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The synthesis of organic compounds by certain bacteria, especially in deep-sea hydrothermal vents, using energy obtained from the chemical oxidation of simple inorganic compounds. Chemosynthesis is thought to have been used by the first forms of life on Earth.
che′mo·syn·thet′ic (-sĭn-thĕt′ĭk) adj.
(Biochemistry) the formation of organic material by certain bacteria using energy derived from simple chemical reactions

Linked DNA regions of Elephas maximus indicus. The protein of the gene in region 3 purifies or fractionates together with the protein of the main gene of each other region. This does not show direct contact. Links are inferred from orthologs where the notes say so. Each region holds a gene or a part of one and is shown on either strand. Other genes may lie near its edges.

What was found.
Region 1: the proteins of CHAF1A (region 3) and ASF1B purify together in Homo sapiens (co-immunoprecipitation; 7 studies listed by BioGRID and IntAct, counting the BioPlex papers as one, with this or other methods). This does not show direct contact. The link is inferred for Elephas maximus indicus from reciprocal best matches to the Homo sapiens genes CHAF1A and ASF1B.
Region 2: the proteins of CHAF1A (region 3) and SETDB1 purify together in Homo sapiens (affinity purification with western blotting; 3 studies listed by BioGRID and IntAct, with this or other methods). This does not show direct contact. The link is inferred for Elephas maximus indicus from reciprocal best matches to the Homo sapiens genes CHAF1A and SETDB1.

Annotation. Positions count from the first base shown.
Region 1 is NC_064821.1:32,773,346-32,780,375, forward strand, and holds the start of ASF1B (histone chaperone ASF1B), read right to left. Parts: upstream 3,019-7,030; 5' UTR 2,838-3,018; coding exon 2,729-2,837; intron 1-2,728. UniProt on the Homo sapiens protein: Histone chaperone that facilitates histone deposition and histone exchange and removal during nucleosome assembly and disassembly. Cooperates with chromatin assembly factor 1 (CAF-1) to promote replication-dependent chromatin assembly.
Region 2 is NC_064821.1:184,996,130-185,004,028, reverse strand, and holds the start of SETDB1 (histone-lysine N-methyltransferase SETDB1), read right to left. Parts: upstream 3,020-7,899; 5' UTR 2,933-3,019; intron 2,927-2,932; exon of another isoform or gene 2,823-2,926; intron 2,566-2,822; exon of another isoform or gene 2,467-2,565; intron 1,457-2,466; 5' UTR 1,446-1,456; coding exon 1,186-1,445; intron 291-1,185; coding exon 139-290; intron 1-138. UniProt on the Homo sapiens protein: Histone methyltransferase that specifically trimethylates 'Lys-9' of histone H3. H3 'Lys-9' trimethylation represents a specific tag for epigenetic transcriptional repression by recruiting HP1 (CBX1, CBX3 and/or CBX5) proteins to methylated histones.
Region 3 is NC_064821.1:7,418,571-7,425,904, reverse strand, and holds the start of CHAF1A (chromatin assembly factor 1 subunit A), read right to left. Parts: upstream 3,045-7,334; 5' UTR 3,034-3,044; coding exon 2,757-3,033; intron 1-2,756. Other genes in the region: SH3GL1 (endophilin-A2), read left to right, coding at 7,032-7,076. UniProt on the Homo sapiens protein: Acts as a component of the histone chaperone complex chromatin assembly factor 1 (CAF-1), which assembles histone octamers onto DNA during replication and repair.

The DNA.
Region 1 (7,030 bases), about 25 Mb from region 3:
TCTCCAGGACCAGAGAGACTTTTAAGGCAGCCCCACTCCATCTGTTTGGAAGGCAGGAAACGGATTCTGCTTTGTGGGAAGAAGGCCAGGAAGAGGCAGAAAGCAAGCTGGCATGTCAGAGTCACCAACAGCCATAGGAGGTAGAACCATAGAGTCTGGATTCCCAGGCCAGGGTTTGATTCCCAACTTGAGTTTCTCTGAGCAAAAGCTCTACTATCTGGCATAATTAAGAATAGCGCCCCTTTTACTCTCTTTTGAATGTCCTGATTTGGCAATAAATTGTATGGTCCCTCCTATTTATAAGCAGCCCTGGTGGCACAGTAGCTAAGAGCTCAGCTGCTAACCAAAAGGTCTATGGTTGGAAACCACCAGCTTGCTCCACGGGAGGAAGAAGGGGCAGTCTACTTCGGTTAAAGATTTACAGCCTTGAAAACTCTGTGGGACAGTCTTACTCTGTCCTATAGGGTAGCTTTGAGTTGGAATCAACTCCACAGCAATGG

che•mo•syn•the•sis(ˌki moʊˈsɪn θə sɪs, ˌkɛm oʊ-)
the synthesis of organic compounds within an organism, with chemical reactions providing the energy source.
che`mo•syn•thet′ic (-ˈθɛt ɪk) adj.
The formation of organic compounds using the energy released from chemical reactions instead of the energy of sunlight. Bacteria living in deep, dark areas of the ocean are able to survive by chemosynthesis. They use energy derived from the oxidation of inorganic chemicals, such as sulfur from deep volcanic vents, to make their food. Compare photosynthesis.